Galatians 1:1-10


1 Paul, an apostle, (not of men, neither by man, but by Jesus Christ, and God the Father, who raised him from the dead;)

2 And all the brethren which are with me, unto the churches of Galatia:

3 Grace be to you and peace from God the Father, and from our Lord Jesus Christ,

4 Who gave himself for our sins, that he might deliver us from this present evil world, according to the will of God and our Father:

5 To whom be glory for ever and ever. Amen.


Only One Gospel

6 I marvel that ye are so soon removed from him that called you into the grace of Christ unto another gospel:

7 Which is not another; but there be some that trouble you, and would pervert the gospel of Christ.

8 But though we, or an angel from heaven, preach any other gospel unto you than that which we have preached unto you, let him be accursed.

9 As we said before, so say I now again, If any man preach any other gospel unto you than that ye have received, let him be accursed.

10 For do I now persuade men, or God? or do I seek to please men? for if I yet pleased men, I should not be the servant of Christ.

Paul begins his letter to the Galatians by affirming his authority (v1). The Judiazers were injecting the opinion that Paul had no authority to preach to the Galatians. Their accusation that he was not a “true” apostle is met head-on with his own testimony. Paul titles himself appropriately as an apostle.

In order to be an apostle of Christ Paul had to meet the very specific qualifications of an apostle of Christ:

  • Be personally taught by Christ
  • Be personally commissioned by Christ for service
  • Personally see the risen Christ

Paul goes further stating that his apostleship was not given by or through men but was divinely given by Jesus with the ultimate source being God Himself. Paul adds that while the original 12 apostles were commissioned before Christ’s death, he was commissioned by the resurrected glorified Christ.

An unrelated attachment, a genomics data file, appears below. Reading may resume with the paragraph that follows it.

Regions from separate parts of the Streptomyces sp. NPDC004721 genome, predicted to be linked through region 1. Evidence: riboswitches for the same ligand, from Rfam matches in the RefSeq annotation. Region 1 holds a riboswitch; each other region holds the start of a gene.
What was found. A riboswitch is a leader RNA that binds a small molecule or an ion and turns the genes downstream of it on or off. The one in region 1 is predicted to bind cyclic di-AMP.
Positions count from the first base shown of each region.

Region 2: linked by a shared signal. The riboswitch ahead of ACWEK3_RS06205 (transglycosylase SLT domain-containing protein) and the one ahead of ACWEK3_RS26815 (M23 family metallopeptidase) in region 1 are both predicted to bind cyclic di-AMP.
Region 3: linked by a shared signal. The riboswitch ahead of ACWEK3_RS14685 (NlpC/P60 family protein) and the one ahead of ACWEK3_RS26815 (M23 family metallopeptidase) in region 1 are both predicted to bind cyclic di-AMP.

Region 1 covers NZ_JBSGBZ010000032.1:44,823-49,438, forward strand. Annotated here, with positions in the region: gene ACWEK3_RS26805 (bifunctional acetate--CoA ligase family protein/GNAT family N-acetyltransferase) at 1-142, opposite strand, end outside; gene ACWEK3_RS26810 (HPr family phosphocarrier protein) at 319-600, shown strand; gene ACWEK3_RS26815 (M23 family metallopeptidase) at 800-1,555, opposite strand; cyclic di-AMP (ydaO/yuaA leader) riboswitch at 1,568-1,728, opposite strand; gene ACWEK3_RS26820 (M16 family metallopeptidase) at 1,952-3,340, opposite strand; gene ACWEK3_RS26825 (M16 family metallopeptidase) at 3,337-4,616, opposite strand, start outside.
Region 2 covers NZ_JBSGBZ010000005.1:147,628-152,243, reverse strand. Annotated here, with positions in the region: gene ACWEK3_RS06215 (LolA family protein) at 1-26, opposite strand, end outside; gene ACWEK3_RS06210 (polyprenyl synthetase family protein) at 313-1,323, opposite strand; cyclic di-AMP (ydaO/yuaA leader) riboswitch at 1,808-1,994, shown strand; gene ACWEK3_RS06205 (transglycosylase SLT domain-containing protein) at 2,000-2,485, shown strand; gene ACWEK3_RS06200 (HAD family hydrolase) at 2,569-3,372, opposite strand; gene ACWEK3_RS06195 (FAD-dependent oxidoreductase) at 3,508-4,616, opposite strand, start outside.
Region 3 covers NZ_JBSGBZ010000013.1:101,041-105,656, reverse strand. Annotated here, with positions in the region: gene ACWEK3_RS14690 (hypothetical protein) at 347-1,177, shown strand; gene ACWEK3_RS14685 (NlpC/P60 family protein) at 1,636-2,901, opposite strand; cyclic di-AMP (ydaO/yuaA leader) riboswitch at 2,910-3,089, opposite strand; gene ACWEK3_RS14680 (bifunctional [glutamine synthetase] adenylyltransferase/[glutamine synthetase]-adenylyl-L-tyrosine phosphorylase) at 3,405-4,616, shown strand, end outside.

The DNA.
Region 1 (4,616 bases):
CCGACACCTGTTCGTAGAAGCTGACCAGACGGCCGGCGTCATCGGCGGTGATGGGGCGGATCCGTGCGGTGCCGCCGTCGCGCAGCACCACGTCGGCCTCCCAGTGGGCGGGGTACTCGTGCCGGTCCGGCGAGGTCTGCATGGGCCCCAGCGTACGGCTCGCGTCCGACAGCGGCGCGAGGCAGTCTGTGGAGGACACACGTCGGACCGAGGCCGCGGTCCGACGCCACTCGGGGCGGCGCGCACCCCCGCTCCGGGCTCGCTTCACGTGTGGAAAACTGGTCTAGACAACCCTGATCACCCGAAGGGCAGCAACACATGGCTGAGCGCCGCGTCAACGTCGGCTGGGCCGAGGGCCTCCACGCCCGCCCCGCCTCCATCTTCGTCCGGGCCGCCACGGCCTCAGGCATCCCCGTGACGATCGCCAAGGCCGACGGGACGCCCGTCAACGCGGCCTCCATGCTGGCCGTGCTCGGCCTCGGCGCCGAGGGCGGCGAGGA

The abruptness which Paul plunges into the letter is significant. Paul usually began his letters with thankfulness for the recipients. So serious was the Galatians’ error and reason for this writing Paul goes straight to the letter itself.

After Paul reminds of the grace and peace they received from God upon salvation he reminds them that Christ gave himself as payment for their sin and rescued them from the sin in the world that surrounds them. In verse 4:

  • The word “for” is huper meaning substitution
  • The word “deliver” is exaireo meaning to rescue or pluck out
  • The word “evil” is poneros meaning evil that isn’t content unless it is corrupting others

Note that it is also the will of God, His desire in fact that men should be delivered from the evil in this world.

Continuing Paul writes he marvels that the Galatians have deserted the grace of Christ. As we will see in future studies, Paul asserts that the salvation-by-works “gospel” they were being troubled with was no gospel at all. The Judiazers were teaching a perverted gospel. A gospel turned-about. He is so strong with his condemnation of this false gospel he states that even if he, or an angel from heaven preached something other than the true gospel that these Christians had received from him on his missionary journey that person should be cursed by God.

His commission was to persuade men, thus Paul’s life’s work was to please God. There were multiple examples of persecutions Paul endured for the gospel of Christ. These Galatians would have known of the beatings and stonings Paul suffered — proof in itself that he did not seek to please men.

In verse 10 Paul describes himself as a bondservant. A bondservant in those days was a man who was given his freedom from slavery or had bought himself out of slavery. That man could choose to become a bondservant, meaning to choose to remain a slave to his master. The slave master would then take an awl and pierce the earlobe of the slave to signify his commitment. Pauls was proud of the fact he was a volunteer slave to his Lord Jesus Christ.